The expansion of surveillance in the Trump era will create more and more people with direct experience of the perils of mass surveillance — and thus a larger audience for tools, products and services to help them safeguard their privacy. Privacy and surveillance are classic public health problems: because the downsides are so distant from the activity, it’s hard for us to make good judgments about when and how we should trade our privacy away. This is the same pattern that makes smoking so hard to combat.

Just as with smoking, surveillance will eventually reach the point of “peak indifference” — when the number of people who want to do something only goes up and up. That moment has already passed, and the Trump years will only accelerate the opposition to surveillance.


How can you short the surveillance economy and go long on technological freedom? Personally, you can peruse the easy-to-follow ‘‘Surveillance Self Defense’’ documentation maintained (in 11 languages!) by the Electronic Frontier Foundation (https://ssd.eff.org), and get your friends to do the same (remember, privacy is a team sport – it doesn’t matter if you keep your messages secure if your correspondents leave them in plain sight).

But if you’re minded to think about new businesses and business mod­els, get thinking about how you might offer services to protect people from the backdoored, hyper-invasive Internet of Things. What about a Facebook login tool that scrapes all your feeds by clicking everything and downloading it all, then letting you choose what you see without letting Facebook know, depriving Facebook of information about the choices you make and the places you are when you make them? That’ll get you sued by Facebook under the Computer Fraud and Abuse Act, but who knows, maybe a peak-indifference judge will find in your favor. Facebook has a lot of users who like the utility of hanging out with their friends and will increasingly be terrified of the consequences of hemorrhaging their data directly into Mark Zuckerberg’s remorseless, gaping maw.

Think of how you could jailbreak Philips lightbulbs and HP printers and ‘‘smart’’ TVs and games consoles and cable boxes and load them with software that treats your personal data as if it was precious lifeblood, not the consequence-free exhalations of your digital metabolism. That’ll get you sued under Section 1201 of the Digital Millennium Copy­right Act, and again, we’ll have to see whether a peak-indifference judge will decide that’s what Congress meant when they passed the DMCA in 1998. But that’s what limited liability companies are for, right?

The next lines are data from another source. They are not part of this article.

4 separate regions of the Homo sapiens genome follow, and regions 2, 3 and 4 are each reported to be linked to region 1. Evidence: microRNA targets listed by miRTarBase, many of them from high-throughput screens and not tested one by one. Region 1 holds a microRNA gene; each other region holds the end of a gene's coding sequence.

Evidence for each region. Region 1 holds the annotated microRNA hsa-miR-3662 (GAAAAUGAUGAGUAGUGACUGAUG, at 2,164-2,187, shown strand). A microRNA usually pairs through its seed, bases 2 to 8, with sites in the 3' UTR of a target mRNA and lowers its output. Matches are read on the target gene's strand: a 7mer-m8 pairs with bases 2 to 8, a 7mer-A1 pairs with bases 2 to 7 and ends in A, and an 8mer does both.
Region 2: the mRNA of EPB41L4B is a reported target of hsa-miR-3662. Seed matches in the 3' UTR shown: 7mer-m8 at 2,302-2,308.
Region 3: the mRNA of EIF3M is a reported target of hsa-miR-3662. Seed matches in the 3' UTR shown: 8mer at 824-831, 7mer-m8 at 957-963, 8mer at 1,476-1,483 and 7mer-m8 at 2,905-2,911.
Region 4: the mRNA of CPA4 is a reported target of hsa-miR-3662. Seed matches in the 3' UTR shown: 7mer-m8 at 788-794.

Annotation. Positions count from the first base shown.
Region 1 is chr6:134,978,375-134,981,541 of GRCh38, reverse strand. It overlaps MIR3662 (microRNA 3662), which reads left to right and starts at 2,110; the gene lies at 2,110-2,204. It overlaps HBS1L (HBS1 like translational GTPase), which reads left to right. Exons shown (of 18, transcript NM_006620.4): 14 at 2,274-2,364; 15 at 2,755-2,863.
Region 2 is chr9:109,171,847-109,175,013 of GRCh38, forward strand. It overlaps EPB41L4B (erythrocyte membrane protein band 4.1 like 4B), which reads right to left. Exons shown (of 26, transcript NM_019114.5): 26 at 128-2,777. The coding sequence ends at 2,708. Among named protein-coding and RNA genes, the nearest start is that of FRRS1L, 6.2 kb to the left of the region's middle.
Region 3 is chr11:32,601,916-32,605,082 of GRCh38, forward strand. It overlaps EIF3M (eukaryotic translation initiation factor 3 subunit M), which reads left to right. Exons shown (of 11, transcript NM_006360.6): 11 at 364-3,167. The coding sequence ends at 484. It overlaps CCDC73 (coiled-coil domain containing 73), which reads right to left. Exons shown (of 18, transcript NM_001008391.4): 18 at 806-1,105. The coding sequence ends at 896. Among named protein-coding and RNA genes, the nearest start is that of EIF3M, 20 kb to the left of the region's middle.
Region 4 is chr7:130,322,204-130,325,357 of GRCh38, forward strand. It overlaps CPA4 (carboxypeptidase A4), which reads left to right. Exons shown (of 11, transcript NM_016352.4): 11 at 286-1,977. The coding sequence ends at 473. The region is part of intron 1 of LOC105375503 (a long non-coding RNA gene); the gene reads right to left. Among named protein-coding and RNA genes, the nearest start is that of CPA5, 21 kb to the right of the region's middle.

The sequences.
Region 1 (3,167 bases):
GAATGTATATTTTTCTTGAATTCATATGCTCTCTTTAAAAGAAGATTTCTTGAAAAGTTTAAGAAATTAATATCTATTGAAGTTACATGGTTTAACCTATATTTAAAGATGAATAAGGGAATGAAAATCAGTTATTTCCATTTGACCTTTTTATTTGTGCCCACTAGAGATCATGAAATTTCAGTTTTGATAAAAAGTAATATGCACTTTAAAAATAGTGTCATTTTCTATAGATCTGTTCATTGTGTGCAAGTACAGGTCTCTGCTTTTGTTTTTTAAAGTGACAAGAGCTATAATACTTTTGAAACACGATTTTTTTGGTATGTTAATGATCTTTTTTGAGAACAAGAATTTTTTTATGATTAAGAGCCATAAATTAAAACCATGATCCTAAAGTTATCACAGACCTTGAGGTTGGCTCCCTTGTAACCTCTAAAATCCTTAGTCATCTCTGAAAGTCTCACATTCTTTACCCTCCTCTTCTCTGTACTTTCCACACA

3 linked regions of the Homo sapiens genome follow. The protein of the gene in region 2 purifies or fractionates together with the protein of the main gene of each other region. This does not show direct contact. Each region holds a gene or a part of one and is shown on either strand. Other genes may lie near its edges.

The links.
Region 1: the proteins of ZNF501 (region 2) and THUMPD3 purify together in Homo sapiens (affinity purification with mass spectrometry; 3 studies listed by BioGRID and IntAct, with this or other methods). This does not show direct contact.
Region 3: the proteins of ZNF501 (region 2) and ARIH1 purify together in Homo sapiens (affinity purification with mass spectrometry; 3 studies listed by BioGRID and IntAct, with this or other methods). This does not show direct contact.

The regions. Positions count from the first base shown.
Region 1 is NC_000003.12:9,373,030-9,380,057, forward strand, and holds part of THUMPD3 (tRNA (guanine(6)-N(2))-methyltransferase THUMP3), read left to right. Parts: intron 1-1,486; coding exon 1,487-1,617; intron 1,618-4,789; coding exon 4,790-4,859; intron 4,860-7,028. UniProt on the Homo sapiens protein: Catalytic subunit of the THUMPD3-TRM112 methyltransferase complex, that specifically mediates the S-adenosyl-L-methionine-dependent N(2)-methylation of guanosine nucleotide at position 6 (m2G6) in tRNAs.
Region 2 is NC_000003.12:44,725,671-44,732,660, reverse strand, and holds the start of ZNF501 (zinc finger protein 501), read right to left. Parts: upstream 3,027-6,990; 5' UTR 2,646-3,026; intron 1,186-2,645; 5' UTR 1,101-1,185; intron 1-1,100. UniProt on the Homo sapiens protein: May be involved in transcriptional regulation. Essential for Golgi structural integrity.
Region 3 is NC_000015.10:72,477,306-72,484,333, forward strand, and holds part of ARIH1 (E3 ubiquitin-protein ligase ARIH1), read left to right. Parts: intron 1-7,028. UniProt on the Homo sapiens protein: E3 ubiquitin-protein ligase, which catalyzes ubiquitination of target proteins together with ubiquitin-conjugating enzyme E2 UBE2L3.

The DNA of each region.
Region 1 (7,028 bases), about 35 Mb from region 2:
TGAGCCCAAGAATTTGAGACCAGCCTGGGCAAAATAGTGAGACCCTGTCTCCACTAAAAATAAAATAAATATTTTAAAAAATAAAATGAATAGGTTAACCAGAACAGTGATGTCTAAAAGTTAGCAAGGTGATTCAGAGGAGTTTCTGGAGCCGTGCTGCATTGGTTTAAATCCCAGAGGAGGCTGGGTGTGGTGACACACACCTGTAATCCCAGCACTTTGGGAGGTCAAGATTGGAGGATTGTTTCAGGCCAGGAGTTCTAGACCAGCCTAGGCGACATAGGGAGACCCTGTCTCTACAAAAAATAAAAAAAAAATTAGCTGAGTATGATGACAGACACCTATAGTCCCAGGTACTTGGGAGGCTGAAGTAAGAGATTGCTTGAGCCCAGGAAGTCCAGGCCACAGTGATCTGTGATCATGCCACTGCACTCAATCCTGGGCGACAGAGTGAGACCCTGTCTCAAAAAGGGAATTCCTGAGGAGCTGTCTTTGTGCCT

Most importantly, you short the surveillance economy by investing in the activist groups that are fighting to make it legally safe to command your devices to stop stabbing you in the back and start guarding your back. That’s groups like the Electronic Frontier Foundation (eff.org; dis­closure, I consult to, but don’t earn money from, the EFF), the American Civil Liberties Union (ACLU), and many, many others.

We’ve got a rough four years ahead of us, and it’s going to get a lot worse before it gets better. But the only thing that could make the privacy catastrophes of the coming years even worse is if we let them go to waste.

It’s Time to Short Surveillance and Go Long on Freedom [Cory Doctorow/Locus Magazine]

(Images: Warded Lock, Thegreenj, CC-BY-SA; Donald Trump, Michael Vadon, CC-BY-SA)

Categories: Blogs

Two award wins & a staged reading with Ed Asner!

Casey McKinnon - 2017, January 10 - 20:07

2017 is off to an incredible start!

I am happy to announce that I won a BroadwayWorld Award in the category of Best Featured Actress for my role as Jackie Kennedy in The Tragedy of JFK. I'm also proud to say that fellow cast mates Tony Abatemarco and Susan Denaker, who played J. Edgar Hoover and Lady Bird Johnson, also won awards for Best Lead Actor and Actress. My deepest thanks to everyone who voted.

I also received recognition from The Last Straw Awards, where each year Los Angeles theatre reviewer Joe Straw names a number of artists who inspire him with their unique and hair raising work. In addition to myself, Straw named fellow cast members Time Winters, Tony Abatemarco, Chad Brannon, Jacob Sidney, and Cris D'Annunzio for their distinguished work, as well as our magnificent writer/director Daniel Henning. Thanks, Joe!

Photo courtesy of Rudy Jahchan.

And, if that wasn't enough, I got to start my year acting in a staged reading of Persephone Unbound with entertainment legend Ed Asner. Initially I had been cast in a supporting role, but after our first rehearsal, Ed had some very flattering things to say about me and the next thing I knew the producers called and offered me the lead role of Persephone! The play is a coming of age story based on Greek mythology and following a young Persephone who rebels against her parents by running away with Hades, god of the underworld. Ed Asner played my father Zeus, and the entire cast was made up of highly accomplished and recognizable actors. I was pleased to work with Chad Brannon a second time, and to become acquainted with Irene Roseen and James Handy, who I greatly admire.

All in all, I think this is a great start to the new year, and I look forward to what else 2017 has in store.

Categories: Blogs

Aliasing and image resizing – part 2

Matlab Image processing blog - 2017, January 9 - 05:00

In my 03-Jan-2017 post, I introduced my new topic: aliasing, especially as it relates to resizing images. Today I will get more specific about what aliasing actually is.

I'll use a 1-D sequence to illustrate. Here is part of a 1-D sequence with a period of 8.